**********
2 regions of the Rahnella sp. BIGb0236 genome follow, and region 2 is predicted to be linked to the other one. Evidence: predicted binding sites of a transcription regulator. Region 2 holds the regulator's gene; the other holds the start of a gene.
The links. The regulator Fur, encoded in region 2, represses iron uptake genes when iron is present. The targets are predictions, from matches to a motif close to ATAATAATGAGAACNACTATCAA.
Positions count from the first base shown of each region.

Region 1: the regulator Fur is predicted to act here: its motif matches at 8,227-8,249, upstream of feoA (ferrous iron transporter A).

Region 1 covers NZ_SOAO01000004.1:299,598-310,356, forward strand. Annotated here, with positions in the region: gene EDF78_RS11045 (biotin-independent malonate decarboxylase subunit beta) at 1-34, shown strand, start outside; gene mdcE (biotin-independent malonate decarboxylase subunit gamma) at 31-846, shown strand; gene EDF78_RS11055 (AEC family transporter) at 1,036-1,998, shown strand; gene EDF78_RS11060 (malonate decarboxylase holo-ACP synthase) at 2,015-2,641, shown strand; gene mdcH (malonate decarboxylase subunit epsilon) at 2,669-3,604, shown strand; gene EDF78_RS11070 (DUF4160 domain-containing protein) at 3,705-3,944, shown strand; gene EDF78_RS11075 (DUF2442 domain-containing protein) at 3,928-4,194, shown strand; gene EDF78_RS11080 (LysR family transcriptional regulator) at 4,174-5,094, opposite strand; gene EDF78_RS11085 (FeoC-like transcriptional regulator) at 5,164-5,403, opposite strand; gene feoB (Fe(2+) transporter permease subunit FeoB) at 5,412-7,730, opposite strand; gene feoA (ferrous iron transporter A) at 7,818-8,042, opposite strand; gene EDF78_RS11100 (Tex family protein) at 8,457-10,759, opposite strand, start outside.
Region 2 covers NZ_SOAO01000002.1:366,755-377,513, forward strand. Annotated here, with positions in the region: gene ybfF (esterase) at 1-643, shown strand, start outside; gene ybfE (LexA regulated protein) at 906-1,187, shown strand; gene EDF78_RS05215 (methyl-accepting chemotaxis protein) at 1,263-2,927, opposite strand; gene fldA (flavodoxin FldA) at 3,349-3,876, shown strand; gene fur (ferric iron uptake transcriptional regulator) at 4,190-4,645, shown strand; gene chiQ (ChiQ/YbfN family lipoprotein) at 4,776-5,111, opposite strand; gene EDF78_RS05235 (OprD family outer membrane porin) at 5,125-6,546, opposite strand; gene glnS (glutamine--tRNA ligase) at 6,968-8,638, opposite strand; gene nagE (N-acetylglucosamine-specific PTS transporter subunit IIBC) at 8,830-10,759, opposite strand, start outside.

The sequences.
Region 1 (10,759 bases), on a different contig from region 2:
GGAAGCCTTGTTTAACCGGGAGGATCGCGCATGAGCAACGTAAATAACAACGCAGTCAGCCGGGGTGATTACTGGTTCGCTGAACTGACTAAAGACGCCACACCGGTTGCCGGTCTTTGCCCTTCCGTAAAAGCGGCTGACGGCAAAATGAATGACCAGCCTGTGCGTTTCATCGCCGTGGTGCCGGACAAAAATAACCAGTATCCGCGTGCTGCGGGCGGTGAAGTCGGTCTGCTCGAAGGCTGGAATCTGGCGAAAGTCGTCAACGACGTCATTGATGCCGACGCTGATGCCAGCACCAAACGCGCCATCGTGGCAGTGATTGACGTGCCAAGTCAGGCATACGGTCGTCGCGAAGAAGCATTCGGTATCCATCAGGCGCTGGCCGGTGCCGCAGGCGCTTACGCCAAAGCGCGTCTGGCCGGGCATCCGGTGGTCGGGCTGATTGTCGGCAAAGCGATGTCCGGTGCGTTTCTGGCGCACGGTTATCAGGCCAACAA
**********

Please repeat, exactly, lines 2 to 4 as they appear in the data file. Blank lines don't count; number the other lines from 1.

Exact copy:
The links. The regulator Fur, encoded in region 2, represses iron uptake genes when iron is present. The targets are predictions, from matches to a motif close to ATAATAATGAGAACNACTATCAA.
Positions count from the first base shown of each region.

Region 1: the regulator Fur is predicted to act here: its motif matches at 8,227-8,249, upstream of feoA (ferrous iron transporter A).